Set Aside Applications – Part 1
Liability orders are a powerful tool for debt recovery. When obtained in the Magistrates’ Court, for example in relation to Council Tax or National Non-Domestic Rates, they can be enforced in other forums such as the County Court and High Court in relation to charging orders and insolvency action.
When in other forums, the starting point is that the new forum won’t investigate the basis on which the liability order was made. It therefore isn’t open to a ratepayer when faced with, say, a bankruptcy petition to argue that he didn’t owe the underlying NNDR. There are of course narrow exceptions to this rule which would enable the new forum to look behind the liability order, but these circumstances are limited to ones involving fraud, collusion or a miscarriage of justice. It would take much more than a mere denial in relation to the original liability, but instead some procedural impropriety with an element of dishonesty or a fundamental failing in the administration of justice.
This only realistically leaves three options available to the person faced with enforcement action; pay the liability order in full, accept the enforcement action or challenge the liability order in the original forum.
Grounds to challenge a liability order
Save for the narrow grounds of fraud, collusion or miscarriage of justice outlined above, the only route to challenge a liability order is to apply to set it aside.
It is worthwhile briefly touching on the ability of a billing authority to make such an application. In Council Tax cases, since 2004 the Council Tax (Administration and Enforcement) Regulations 1992 have provided clear jurisdiction for a billing authority to apply to the court for the liability order to be quashed where it is considered that the order should not have been made.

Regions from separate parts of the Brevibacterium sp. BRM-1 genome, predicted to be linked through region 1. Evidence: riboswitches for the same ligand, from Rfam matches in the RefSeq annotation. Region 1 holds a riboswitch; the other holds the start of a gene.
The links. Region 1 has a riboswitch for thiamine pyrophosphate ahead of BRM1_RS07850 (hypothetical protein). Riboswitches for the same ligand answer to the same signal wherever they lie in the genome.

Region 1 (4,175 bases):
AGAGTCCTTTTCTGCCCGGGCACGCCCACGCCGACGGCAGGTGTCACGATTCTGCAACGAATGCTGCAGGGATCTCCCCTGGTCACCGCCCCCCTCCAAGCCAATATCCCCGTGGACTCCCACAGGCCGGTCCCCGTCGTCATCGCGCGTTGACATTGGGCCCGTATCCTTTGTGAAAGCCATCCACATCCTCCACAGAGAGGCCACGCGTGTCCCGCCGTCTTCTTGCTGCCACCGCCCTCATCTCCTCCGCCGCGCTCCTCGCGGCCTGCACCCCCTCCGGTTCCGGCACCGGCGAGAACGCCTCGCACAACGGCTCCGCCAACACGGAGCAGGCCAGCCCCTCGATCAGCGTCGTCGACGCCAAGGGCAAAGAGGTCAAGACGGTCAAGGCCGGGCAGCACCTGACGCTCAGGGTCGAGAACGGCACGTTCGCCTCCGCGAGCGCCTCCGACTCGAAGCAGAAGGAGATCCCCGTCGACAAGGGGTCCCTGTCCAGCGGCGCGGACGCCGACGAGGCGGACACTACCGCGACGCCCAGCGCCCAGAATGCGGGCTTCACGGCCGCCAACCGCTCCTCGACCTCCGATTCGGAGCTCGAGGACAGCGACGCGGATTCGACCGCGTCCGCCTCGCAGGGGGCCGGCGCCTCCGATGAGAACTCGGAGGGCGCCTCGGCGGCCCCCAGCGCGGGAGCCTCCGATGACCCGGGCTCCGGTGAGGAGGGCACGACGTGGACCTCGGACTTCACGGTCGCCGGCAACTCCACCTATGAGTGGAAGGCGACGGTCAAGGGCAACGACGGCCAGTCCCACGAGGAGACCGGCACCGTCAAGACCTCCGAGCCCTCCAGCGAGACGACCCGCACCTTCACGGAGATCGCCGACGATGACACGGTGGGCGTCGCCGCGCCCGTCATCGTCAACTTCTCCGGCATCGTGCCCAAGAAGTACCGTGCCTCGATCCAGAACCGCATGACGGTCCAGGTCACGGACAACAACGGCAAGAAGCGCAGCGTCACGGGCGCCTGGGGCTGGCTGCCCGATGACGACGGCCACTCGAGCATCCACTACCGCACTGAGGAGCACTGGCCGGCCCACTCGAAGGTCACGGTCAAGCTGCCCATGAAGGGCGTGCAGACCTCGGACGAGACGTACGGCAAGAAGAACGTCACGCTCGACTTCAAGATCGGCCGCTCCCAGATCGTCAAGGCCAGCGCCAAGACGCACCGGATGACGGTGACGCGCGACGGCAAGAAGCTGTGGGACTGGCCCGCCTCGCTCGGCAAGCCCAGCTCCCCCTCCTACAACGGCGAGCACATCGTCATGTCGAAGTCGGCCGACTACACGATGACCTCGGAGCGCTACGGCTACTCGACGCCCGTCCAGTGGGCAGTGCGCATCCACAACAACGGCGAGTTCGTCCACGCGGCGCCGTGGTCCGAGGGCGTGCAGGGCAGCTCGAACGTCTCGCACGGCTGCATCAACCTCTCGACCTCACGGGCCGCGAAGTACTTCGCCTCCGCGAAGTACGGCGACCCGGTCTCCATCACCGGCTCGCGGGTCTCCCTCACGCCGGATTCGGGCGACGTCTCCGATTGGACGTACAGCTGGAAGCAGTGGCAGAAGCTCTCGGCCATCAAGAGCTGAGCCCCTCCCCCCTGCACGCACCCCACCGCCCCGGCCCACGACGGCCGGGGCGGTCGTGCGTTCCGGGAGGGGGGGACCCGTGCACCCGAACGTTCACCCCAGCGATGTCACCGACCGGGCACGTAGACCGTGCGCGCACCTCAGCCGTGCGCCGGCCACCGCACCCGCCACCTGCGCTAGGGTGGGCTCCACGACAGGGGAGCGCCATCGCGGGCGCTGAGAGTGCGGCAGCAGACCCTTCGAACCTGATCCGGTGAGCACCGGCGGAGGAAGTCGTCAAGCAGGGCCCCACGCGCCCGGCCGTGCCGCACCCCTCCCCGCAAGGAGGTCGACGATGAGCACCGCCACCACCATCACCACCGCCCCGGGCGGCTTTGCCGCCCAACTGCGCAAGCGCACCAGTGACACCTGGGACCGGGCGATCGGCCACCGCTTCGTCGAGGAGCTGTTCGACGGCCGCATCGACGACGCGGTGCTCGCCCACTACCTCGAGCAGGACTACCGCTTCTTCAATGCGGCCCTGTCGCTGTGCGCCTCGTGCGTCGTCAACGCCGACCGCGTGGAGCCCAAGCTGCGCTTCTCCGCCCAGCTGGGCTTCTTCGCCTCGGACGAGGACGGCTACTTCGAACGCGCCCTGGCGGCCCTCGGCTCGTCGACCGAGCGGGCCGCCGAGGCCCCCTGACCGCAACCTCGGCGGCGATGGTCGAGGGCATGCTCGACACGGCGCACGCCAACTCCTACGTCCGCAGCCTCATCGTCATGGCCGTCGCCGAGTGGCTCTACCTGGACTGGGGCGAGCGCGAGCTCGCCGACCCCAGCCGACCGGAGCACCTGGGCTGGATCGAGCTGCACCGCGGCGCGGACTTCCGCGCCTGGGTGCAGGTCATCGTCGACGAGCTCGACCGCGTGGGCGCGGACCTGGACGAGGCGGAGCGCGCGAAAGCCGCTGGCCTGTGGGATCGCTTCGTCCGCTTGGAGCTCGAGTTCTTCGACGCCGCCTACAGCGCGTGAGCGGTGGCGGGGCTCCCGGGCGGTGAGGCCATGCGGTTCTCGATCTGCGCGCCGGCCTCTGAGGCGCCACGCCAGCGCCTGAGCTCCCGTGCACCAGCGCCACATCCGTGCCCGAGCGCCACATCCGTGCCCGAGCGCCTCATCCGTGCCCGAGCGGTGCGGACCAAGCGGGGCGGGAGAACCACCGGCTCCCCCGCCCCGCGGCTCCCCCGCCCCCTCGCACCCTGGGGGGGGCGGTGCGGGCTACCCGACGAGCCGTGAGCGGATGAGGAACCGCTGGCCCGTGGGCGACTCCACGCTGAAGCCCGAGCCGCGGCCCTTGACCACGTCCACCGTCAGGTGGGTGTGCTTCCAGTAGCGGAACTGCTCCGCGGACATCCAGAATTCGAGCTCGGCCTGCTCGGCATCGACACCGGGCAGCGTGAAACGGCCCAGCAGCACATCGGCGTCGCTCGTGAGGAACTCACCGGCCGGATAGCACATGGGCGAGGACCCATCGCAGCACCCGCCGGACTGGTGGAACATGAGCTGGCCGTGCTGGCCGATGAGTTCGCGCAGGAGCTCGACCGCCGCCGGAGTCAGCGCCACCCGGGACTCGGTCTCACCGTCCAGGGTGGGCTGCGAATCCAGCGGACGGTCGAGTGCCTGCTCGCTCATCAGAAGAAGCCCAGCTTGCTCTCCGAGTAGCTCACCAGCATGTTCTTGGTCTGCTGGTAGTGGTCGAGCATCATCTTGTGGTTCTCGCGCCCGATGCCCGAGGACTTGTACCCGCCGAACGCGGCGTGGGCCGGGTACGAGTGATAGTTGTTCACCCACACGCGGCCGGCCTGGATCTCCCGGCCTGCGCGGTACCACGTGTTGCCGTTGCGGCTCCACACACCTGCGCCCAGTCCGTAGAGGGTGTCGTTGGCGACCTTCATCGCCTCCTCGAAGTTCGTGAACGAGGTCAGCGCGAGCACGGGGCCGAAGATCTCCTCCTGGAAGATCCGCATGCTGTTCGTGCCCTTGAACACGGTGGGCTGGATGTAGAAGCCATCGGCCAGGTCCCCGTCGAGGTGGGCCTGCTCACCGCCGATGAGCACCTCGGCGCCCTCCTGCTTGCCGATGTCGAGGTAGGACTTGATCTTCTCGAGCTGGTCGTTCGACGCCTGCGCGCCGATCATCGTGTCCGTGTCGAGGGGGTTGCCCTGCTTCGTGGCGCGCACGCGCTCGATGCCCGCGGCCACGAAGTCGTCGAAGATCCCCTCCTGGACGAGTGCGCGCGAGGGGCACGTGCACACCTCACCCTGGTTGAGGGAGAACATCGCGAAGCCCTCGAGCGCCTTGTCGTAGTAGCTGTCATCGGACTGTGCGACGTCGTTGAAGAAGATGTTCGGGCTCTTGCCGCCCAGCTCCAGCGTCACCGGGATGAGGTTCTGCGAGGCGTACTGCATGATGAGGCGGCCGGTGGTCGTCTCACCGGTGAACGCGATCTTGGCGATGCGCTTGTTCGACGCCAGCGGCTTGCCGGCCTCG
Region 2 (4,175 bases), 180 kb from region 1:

Conversely, no such power exists in relation to NNDR. Where the Magistrates’ Court is a statutory court with limited jurisdiction, in the absence of an express power for it to quash or set aside a liability order for NNDR on a billing authority’s application it is arguable that the billing authority simply cannot apply. The alternative would be that an application could be made but would have to satisfy the same test as an application by the ratepayer (discussed below).
The power of the Magistrates’ Court to set aside a liability order, whether for Council Tax or NNDR, on a ratepayer’s application was identified in the now well known case of R. (on the Application of Brighton and Hove City Council) v Brighton and Hove Justices v Michael Hamdan  EWHC 1800 (Admin). The power was described as “an exceptional one, to be exercised cautiously” and even then only when three criteria were satisfied:
- A genuine and arguable dispute as to the ratepayer’s liability for the rates in question;
- The liability order was made as a result of a substantial procedural error, defect or mishap; and,
- The application to set aside the liability order was made promptly.
The application to set aside does not have a prescribed form, but can instead simply take the form of a letter. The letter should, however identify the factual basis on which the applicant meets each limb of the test. Ordinarily, on receipt of the application, the court will seek a written response from the billing authority. In all but the clearest cases, where the billing authority has for example invited the ratepayer to apply (obviating the jurisdictional issue with it making the application itself) and does not intend to oppose the application, the billing authority’s response should be to seek the listing of the application for directions.
Similar directions ought to be sought in applications to set aside as would be sought in liability order proceedings themselves.
The first decision for the billing authority is whether or not it understands the ratepayer’s factual case sufficiently from the application. If not, the first direction to be sought is that the applicant fully particularise its application in the form of a statement of case (or position statement, where any issue is taken about the formality to be attached to pleadings).
In any event, directions for the billing authority to produce its own statement of case in response to the application, for the applicant to file and serve its evidence, for the billing authority to file and serve its evidence, for a bundle of documents to be prepared and for skeleton arguments to be exchanged should follow sequentially. The precise dates and timings will often flow from the date on which the court can fix a final hearing.
Part 2 to follow soon, when we will look at tactical considerations and what to do about ongoing enforcement